Baseball’s first individual awards of the offseason were quietly announced yesterday, and it was Rays closer Fernando Rodney who was named both American League Comeback Player of the Year and Delivery Man of the Year.
If the Yankees had their own awards, would they also have one choice for both Comeback Player of the Year and Delivery Man of the Year?
Hard to imagine the Yankees bullpen without Rafael Soriano this year. There was absolute uncertainty on the day Mariano Rivera fell along the warning track in Kansas City. The Yankees stability was gone until Soriano brought it back. He didn’t get his first save until May 10, but Soriano finished with — fittingly — 42 of them. That was the third-most in the American League, and only three away from the number he had to lead the league in 2010.
He was clearly the Yankees Delivery Man of the Year. Was he also their Comeback Player of the Year?
Consider the candidates…
The Yankees replacement closer looked like a bust last year. He got off to a slow start in pinstripes, then he was hurt, and a strong second half wasn’t enough to get his season numbers to the level the Yankees expected when they signed him. He bounced back this year and earned his closer money by filling the closer role.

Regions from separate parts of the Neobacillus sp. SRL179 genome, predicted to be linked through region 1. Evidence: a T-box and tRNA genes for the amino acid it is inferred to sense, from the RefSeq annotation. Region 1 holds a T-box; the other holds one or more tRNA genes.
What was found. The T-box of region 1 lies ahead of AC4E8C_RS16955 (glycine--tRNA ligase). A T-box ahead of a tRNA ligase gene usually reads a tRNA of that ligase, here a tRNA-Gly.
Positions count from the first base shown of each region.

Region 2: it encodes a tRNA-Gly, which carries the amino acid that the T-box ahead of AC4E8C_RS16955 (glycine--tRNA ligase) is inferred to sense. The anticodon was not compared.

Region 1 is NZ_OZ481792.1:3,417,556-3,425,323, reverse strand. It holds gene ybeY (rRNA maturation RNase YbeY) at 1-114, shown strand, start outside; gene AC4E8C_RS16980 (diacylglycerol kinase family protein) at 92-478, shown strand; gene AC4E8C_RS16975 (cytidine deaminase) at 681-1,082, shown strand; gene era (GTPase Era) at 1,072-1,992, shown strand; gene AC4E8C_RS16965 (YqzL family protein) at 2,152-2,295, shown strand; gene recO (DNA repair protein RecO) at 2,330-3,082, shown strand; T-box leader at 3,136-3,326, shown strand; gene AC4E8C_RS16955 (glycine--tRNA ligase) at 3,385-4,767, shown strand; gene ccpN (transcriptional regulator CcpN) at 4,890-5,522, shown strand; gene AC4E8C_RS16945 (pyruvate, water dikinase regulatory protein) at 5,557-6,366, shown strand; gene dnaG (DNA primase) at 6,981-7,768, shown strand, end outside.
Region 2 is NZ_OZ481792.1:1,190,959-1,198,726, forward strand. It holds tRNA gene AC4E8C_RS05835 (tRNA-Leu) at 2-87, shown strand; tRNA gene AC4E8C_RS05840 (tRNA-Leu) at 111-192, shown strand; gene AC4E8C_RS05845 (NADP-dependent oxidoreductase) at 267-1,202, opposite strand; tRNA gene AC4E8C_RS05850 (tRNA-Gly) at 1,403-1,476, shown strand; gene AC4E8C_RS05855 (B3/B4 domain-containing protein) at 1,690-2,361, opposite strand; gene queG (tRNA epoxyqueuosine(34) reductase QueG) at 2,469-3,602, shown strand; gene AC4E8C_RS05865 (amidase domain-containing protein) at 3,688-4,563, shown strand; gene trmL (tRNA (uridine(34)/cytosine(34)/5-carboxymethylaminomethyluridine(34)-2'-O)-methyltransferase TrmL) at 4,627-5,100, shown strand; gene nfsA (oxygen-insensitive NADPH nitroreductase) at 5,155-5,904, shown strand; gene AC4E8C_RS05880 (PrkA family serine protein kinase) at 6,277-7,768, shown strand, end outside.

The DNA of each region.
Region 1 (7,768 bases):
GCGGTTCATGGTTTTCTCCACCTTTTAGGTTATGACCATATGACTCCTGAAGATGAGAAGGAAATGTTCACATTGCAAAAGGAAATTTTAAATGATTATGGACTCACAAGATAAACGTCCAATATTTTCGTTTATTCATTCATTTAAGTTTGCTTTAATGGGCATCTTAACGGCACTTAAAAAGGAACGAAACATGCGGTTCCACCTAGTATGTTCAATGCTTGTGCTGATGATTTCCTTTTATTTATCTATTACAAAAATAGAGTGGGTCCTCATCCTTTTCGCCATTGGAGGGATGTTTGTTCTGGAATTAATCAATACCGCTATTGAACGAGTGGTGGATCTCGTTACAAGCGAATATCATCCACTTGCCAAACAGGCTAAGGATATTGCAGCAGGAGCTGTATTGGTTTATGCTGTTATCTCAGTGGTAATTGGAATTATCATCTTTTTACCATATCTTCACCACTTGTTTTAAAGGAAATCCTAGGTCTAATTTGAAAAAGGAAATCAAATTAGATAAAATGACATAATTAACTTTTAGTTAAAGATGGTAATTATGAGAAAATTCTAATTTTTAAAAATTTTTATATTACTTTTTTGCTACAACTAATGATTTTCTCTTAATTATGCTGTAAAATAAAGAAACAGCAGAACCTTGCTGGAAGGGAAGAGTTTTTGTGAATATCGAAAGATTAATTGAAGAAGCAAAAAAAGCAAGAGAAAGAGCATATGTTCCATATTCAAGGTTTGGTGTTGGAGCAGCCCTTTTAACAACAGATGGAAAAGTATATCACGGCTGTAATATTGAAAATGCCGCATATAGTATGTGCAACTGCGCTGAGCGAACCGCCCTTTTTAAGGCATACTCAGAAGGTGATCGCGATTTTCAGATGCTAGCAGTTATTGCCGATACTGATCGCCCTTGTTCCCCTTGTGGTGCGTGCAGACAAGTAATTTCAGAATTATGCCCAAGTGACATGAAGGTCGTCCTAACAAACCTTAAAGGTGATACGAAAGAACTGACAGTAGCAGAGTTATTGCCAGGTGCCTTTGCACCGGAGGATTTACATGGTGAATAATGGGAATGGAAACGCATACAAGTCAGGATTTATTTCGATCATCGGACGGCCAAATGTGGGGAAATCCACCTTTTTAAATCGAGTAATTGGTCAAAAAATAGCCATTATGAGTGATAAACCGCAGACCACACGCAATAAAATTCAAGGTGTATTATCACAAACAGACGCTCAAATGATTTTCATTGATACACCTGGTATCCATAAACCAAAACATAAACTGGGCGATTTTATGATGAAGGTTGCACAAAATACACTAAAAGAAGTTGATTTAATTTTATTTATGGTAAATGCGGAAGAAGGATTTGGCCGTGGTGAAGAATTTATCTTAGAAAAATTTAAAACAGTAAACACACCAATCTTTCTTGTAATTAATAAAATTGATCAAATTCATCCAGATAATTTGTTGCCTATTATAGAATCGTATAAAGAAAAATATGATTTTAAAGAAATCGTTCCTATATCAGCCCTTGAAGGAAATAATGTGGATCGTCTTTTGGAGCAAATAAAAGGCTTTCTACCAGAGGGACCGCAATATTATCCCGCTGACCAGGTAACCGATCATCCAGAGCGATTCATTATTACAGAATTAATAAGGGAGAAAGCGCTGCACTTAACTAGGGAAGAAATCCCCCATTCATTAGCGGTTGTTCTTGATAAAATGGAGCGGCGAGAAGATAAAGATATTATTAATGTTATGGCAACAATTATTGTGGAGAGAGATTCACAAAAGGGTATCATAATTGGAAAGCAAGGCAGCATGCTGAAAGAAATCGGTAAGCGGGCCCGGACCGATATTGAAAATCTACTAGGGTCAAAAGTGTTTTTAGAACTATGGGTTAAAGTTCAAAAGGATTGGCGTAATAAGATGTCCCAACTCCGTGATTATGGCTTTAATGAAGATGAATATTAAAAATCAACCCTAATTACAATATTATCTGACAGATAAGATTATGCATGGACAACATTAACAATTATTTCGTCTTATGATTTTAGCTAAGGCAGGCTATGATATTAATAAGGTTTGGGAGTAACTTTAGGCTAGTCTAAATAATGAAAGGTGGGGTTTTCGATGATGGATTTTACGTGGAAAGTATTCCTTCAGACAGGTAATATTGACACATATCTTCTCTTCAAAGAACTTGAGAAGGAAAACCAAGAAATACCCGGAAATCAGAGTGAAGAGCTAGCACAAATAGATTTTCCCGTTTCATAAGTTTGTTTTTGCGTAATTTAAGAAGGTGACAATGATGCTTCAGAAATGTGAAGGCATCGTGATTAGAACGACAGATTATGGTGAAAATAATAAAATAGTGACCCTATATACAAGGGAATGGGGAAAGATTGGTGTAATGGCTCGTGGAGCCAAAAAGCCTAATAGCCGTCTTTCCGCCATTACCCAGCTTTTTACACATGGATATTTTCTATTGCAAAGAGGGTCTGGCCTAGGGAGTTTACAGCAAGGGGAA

If not for the second half of last season, Jeter might have been the league’s Comeback Player of the Year, but Jeter’s return to form really began when he came back from that calf injury last season. This was the year that he restablished himself as an elite leadoff hitter, but Jeter really didn’t have a lot to comeback from. He might have defied his age, but he clearly had this in him at the end of last season.
From retirement to a 2.87 ERA, Pettitte’s season was a comeback in every since of the world. He was literally out of the game for a year, then stunned everyone except for Brian Cashman when he announced he was returning to the Yankees rotation. The only downside to his comeback: That broken ankle limited him to 12 starts.
For five straight years, Chavez was never healthy enough to play in 100 games in a season. This year he played in 113 of them, hit 16 home runs and batted .281. Before this year, he’d hit a total of five home runs since the end of 2007. Chavez wasn’t expected to play a significant role this season, but with Alex Rodriguez hurt, the Yankees needed him, and he delivered throughout the regular season.
This sort of comeback isn’t really in the spirit of the Comeback Player award, but it was certainly a career renaissance for Ichiro who hit .272 last year and was hitting .261 this year before a mid-season trade to the Yankees. After coming to the Bronx, Ichiro was like his old self again hitting .322/.340/.454 in 67 games in pinstripes.
Associated Press photos